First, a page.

One of my favorite writers on spirituality is Thomas Moore. His discussions on emptiness and mystery in “The Soul’s Religion” are particularly compelling.
Moore writes, “It might be good to approach the spiritual life without the need for understanding and clarity. In this area it is appropriate to be less certain, to be forced into wonder about the central mysteries, and to keep moving along without a plan or goal. Both the object of the quest and the process are saturated with mystery…. As people who like to fill our minds with facts and our lives with things, we may find it difficult to cultivate emptiness.”
Moore also writes about the danger of filling this emptiness with “truth.” Then, he explains, religion becomes full of itself, heavy, opaque, and fanatical fundamentalism.
At the heart of this discussion is allowing mystery and awe to fill your spiritual life. Shinto has no written teachings, no rules, no code, no sacred text. There is only ceremony and prayer—the “dance” as the priest in Joseph Campbell’s writings calls it—through which we experience the divine, the kami.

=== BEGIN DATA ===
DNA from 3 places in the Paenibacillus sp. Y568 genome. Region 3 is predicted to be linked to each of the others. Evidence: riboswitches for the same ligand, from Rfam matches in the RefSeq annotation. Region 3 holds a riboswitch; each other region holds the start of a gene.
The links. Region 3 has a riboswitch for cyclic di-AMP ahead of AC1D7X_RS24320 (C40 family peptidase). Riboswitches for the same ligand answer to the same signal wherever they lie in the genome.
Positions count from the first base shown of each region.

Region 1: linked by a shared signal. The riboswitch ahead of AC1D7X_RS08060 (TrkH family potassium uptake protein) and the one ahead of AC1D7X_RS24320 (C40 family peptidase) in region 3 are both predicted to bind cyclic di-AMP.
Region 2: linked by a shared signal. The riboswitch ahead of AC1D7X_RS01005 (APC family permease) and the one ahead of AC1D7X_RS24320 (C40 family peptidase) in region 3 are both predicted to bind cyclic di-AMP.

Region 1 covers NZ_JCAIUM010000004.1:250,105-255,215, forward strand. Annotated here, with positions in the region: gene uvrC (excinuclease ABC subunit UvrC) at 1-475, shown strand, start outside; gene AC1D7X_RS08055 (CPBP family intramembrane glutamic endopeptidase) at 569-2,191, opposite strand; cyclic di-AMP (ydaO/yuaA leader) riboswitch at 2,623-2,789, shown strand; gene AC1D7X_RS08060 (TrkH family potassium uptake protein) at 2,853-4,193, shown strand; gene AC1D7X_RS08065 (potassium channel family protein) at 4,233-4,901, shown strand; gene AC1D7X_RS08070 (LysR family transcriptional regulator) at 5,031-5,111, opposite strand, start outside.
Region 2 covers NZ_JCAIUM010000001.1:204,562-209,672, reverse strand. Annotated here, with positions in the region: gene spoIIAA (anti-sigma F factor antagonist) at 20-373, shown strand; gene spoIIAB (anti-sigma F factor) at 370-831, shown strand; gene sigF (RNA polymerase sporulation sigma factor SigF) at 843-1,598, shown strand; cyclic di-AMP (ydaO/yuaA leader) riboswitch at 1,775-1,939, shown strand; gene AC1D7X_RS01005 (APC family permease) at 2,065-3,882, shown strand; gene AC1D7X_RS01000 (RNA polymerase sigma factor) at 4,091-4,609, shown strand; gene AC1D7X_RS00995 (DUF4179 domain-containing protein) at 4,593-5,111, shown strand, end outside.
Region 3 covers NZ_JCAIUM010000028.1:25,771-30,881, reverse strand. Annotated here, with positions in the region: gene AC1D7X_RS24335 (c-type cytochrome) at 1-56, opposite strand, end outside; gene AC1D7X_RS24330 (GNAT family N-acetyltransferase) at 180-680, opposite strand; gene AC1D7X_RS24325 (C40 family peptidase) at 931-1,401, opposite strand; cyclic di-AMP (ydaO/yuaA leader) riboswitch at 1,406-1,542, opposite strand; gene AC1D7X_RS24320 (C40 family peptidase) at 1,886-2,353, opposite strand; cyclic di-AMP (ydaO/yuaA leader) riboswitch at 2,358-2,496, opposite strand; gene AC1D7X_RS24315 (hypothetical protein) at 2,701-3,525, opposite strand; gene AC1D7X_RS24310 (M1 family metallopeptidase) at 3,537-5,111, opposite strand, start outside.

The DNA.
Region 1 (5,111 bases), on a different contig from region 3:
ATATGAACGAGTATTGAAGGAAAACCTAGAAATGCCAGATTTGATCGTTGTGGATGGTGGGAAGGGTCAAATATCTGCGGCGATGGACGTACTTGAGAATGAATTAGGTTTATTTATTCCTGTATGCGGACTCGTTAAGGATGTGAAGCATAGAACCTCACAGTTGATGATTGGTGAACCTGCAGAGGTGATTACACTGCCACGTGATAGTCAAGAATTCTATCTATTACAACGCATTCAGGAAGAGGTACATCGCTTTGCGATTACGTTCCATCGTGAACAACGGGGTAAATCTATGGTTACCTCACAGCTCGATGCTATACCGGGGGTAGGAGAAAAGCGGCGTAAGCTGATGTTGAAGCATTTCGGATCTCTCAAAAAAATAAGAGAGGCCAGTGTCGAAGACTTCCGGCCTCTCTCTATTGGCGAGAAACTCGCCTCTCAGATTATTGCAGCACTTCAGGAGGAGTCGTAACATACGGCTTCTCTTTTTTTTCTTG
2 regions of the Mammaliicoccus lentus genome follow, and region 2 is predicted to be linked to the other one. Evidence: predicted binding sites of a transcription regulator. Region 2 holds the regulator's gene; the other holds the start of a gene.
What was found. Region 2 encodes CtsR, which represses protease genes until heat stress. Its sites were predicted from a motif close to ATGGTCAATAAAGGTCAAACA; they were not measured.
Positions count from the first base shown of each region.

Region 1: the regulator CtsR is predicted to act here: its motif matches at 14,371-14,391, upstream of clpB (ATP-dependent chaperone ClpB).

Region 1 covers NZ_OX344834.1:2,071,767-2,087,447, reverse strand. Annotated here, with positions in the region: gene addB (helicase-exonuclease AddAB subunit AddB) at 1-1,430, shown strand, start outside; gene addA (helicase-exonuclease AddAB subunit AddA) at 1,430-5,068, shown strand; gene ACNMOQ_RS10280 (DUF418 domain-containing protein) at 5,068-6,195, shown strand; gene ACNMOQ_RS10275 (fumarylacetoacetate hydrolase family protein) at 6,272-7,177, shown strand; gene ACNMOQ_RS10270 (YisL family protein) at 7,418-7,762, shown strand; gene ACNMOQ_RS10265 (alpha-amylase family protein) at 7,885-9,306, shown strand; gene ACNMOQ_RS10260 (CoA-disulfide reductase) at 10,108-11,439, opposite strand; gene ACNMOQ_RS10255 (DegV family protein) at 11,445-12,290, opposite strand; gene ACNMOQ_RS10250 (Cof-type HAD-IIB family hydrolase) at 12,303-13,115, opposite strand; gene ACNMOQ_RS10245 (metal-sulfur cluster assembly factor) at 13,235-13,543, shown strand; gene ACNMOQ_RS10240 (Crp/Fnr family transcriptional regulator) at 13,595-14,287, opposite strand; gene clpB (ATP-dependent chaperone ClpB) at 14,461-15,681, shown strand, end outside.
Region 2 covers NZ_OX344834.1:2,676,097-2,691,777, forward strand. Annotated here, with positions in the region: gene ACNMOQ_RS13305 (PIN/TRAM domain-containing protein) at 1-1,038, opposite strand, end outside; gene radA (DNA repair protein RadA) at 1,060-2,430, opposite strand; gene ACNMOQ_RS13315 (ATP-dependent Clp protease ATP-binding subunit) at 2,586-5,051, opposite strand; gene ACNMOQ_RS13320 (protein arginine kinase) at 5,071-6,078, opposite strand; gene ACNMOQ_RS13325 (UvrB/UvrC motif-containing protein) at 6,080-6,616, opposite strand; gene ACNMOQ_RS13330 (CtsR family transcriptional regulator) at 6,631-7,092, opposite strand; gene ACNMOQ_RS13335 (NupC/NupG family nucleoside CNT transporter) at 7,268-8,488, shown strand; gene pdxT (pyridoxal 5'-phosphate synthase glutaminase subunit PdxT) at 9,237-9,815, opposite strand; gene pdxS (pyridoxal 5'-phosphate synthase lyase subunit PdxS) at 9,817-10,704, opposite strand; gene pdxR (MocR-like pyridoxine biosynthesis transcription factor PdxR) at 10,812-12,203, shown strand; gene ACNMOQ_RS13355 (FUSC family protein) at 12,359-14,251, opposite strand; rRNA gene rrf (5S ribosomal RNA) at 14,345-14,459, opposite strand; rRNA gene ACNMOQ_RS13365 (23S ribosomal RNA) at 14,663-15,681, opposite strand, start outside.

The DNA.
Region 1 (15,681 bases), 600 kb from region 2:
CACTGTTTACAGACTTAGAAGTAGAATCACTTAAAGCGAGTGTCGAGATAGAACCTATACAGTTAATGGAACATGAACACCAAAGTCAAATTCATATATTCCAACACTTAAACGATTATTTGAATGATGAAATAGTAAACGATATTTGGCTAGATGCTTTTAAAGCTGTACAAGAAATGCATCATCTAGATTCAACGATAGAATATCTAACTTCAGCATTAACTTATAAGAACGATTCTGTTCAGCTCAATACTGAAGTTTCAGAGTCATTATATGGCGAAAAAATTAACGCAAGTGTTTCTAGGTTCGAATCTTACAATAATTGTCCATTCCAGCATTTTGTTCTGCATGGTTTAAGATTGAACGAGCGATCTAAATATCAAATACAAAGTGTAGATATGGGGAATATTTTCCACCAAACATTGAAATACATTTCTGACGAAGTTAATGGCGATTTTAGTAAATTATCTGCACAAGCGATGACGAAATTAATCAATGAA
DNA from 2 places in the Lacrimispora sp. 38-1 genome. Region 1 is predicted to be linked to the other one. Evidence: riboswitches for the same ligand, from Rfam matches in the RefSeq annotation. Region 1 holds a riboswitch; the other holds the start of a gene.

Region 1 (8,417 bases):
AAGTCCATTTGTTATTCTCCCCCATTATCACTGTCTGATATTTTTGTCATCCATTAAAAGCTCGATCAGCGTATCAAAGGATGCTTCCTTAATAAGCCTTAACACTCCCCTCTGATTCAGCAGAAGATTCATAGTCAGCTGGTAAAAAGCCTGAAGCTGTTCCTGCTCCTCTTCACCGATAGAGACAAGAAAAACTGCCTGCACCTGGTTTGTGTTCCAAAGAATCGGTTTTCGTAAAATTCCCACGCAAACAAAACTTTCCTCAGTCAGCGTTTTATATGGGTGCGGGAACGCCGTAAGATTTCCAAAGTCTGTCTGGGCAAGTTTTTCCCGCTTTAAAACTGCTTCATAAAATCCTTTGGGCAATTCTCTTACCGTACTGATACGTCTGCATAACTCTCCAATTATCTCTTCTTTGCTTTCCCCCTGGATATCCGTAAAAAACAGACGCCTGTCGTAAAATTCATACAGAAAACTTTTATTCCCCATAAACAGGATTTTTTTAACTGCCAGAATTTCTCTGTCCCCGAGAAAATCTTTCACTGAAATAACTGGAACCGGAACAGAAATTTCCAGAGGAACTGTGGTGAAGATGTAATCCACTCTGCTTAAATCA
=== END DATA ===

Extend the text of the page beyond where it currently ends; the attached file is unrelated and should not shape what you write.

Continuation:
Indeed, this is what moves me about Shinto—the unnamed, unexplained “dance” that creates a connection. That allows the experience of divinity to blossom within that empty space. When I quiet my self, and open that space, the mystical, the kami, enter in full force. When we can allow ourselves—indeed, give ourselves permission—to remain empty, the river of life, the flow of mystery washes over us. We find ourselves in the midst of the river, mystery.
Moore: “To be spiritual, to have religion, is to be in this stream—empty and generous. Religion teaches us how to perform rituals that connect us with nature and life without any need for explanations. It offers powerful, complex images as well as ancient techniques for contemplating the incomprehensible. It is at home with mystery.”
It is this quiet space that calls to me over and over. That is at the heart of spiritual practice.